TEPCO's Matsumoto opening remarks:
No Xe-135 detected in the latest gas sampling test.
Preparing to increase water.
1090 kilograms of boric acid solution has been poured into the RPV.
At 2:20PM, the temperature exceeded 80 degrees Celsius.
Since other temperatures at the bottom of the RPV remain low and the temperature of the Containment Vessel is not rising, the cold shutdown state remains.
(There are many reporters this time...)
It's the blue line in the chart (screen capture):
TEPCO thinks it is physically "very difficult" for the temperature to rise above 80 degrees Celsius, and it is likely to be the instrument failure.
No cesium-134 and 137 have been detected, so there is no steam being generated inside the RPV/CV.
Graph generated from the automatic digital reading showing 10 degrees "noise" starting 12 noon (before noon, the noise was 1 degree):
Asahi Shinbun's reporter asked how high exactly the temperature went, as the graph seemed to show the spike above 90 degrees Celsius.
Matsumoto answered the graph is plotting all the 1-second readings from the digital display, not visually verified by the workers. The official reporting is every 6 hours, the reference reporting is every hour.
Q: Will the amount of water be increased if the thermometer at that location continues to rise?
A: We will have to be careful. If the increased water doesn't lower the temperature, the instrument failure will be more likely.
Q: How to verify the instrument failure?
A: We want to do the resistance testing from the central control room.
Q: Why has the temperature started to vary widely since noon?
A: We don't quite know.
Q: When will you get back to the normal operation under the safety regulations?
A: To do it, we have to make sure it is the instrument failure.
Q: Does the instrument failure have to do with the variance?
A: It's not that the instrument failure started today, but it may have started late January when this thermometer started to behave differently from the other two at the bottom of the RPV. The 10 degrees Celsius water is right near the thermometer (15 centimeter away), and the thermometer shows rising temperature. The location of the thermometer should be uniformly cooled.
Q: Where do you measure the temperature of the water injected?
A: The temperature of the water is measured at the buffer tank. No place along the way to get heated.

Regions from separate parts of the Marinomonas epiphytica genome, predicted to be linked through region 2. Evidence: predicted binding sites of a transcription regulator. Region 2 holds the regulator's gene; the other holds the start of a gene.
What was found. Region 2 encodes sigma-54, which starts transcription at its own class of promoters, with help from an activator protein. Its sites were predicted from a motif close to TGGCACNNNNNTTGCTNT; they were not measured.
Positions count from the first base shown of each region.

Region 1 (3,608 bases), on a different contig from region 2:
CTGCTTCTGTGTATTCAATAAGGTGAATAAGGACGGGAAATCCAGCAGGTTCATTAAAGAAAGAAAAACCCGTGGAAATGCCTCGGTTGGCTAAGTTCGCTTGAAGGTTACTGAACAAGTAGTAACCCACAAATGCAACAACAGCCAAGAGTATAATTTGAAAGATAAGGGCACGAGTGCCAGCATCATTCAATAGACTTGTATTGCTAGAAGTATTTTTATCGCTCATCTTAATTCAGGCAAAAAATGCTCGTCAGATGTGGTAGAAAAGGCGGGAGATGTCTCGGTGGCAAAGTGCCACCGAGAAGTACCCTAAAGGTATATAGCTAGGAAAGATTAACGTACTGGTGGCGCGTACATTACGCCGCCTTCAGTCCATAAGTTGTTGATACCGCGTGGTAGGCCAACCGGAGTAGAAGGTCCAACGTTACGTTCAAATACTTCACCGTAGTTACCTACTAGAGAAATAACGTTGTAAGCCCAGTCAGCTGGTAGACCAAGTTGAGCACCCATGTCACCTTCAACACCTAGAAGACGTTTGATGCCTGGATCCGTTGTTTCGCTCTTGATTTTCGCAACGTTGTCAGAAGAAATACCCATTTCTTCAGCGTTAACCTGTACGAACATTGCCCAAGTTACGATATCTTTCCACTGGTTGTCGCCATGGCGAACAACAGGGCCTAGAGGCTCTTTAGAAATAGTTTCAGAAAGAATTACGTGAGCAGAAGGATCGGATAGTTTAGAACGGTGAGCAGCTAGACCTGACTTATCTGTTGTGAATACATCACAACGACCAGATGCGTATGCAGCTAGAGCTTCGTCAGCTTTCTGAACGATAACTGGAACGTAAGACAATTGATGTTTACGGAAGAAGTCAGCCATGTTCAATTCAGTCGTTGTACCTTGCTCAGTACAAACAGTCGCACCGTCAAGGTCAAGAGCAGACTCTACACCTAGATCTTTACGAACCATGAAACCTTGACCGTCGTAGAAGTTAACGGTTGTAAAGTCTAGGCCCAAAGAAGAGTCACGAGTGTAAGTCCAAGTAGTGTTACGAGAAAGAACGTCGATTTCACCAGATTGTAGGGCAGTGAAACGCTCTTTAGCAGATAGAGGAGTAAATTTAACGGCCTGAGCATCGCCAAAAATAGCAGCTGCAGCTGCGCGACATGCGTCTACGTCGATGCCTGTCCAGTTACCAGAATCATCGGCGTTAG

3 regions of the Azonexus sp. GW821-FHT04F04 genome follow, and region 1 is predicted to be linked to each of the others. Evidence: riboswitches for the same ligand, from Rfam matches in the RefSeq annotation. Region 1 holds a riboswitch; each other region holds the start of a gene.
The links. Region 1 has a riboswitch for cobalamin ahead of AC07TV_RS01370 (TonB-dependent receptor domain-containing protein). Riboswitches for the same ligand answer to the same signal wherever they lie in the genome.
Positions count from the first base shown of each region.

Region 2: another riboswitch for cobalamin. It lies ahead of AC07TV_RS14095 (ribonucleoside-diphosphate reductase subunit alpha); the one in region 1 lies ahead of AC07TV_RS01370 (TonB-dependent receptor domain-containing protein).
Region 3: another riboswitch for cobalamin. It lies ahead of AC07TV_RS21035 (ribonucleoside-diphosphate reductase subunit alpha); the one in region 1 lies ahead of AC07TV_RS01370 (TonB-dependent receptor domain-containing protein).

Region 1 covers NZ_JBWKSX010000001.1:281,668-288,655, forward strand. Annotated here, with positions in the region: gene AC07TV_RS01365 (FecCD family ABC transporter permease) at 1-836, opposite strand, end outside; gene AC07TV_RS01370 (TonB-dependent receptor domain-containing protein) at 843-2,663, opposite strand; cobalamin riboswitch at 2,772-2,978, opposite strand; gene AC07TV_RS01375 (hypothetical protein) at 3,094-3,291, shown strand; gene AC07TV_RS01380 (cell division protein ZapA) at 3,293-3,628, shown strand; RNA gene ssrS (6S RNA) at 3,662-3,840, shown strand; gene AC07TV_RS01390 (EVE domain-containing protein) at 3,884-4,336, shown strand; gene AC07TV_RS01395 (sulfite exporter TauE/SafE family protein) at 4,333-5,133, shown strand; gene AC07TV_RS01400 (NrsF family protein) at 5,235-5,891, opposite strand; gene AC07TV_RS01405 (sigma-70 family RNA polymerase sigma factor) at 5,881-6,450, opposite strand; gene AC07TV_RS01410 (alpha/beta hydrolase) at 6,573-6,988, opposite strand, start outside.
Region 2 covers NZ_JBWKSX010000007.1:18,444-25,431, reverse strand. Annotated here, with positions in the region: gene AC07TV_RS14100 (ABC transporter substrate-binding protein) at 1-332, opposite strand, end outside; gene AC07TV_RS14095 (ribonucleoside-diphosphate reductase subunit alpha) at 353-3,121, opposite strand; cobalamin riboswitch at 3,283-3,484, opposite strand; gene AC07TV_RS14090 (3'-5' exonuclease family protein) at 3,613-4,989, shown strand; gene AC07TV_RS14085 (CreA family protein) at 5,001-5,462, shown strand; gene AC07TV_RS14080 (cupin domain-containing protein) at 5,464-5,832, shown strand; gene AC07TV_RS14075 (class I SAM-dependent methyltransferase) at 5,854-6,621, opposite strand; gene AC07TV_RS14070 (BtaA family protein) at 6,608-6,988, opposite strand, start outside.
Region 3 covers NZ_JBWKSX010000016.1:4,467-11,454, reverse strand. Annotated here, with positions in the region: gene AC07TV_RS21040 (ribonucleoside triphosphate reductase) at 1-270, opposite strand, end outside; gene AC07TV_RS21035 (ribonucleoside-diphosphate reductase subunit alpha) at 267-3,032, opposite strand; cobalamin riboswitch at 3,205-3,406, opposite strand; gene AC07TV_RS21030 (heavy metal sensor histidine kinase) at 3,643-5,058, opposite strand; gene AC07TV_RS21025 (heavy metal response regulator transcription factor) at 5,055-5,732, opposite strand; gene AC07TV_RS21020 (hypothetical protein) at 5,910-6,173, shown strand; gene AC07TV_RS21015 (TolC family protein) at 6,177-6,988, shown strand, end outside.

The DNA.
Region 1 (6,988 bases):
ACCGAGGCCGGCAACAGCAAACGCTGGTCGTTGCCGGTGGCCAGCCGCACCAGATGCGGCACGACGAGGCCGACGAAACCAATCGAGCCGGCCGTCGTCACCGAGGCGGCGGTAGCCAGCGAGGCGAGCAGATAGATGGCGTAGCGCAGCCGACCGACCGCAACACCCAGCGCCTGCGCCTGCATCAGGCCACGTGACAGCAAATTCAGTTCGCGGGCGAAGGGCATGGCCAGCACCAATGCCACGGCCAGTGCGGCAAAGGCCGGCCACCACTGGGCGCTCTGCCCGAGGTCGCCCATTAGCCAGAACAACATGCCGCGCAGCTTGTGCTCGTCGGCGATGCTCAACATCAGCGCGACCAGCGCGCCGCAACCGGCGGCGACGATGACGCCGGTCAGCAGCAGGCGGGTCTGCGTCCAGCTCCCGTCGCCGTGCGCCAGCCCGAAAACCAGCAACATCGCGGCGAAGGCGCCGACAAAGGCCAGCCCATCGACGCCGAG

Q: What happens if the temperature doesn't drop?
A: We will wait and see for a day.
Q: Why did you start mentioning "instrument failure" only when the temperature started to approach 80 degrees Celsius?
A: We didn't think it was behaving erratically. The variance of 1 degrees was understood. The trend changed at the end of January. Also, the temperature remained high as more water accumulate inside the RPV, therefore the instrument failure more likely.
A: We want to see if it is possible to have the instrument failure where the temperature drops, instead of going up.
A: The Containment Vessel is still hot and humid, so we have to make sure the other instruments are working properly. At this point, we don't have better alternatives.
9.9 (core spray, from 6.9) + 7.5 (feed water) = 17.4 tonnes/hour of water is to be injected into the RPV.
Q: Why are you increasing the amount of water if you think it is the instrument failure? What do you think of the safety regulations?
A: We have always informed the NISA and followed the safety regulations. (No answer on why they are increasing water.)
Q: Why did you pick this particular thermometer as the representative temperature for the RPV?
A: Perhaps it was one of the first to come back online last fall, but we will confirm.
Q: What happens if other thermometers fail?
A: We have to think about how to monitor the condition of the reactor, as we cannot enter the Containment Vessel.
(The press conference just finished. The above note is not necessarily comprehensive. In short, TEPCO thinks it is more likely to be the instrument failure, not the actual temperature rising, but it will continue to monitor the situation.)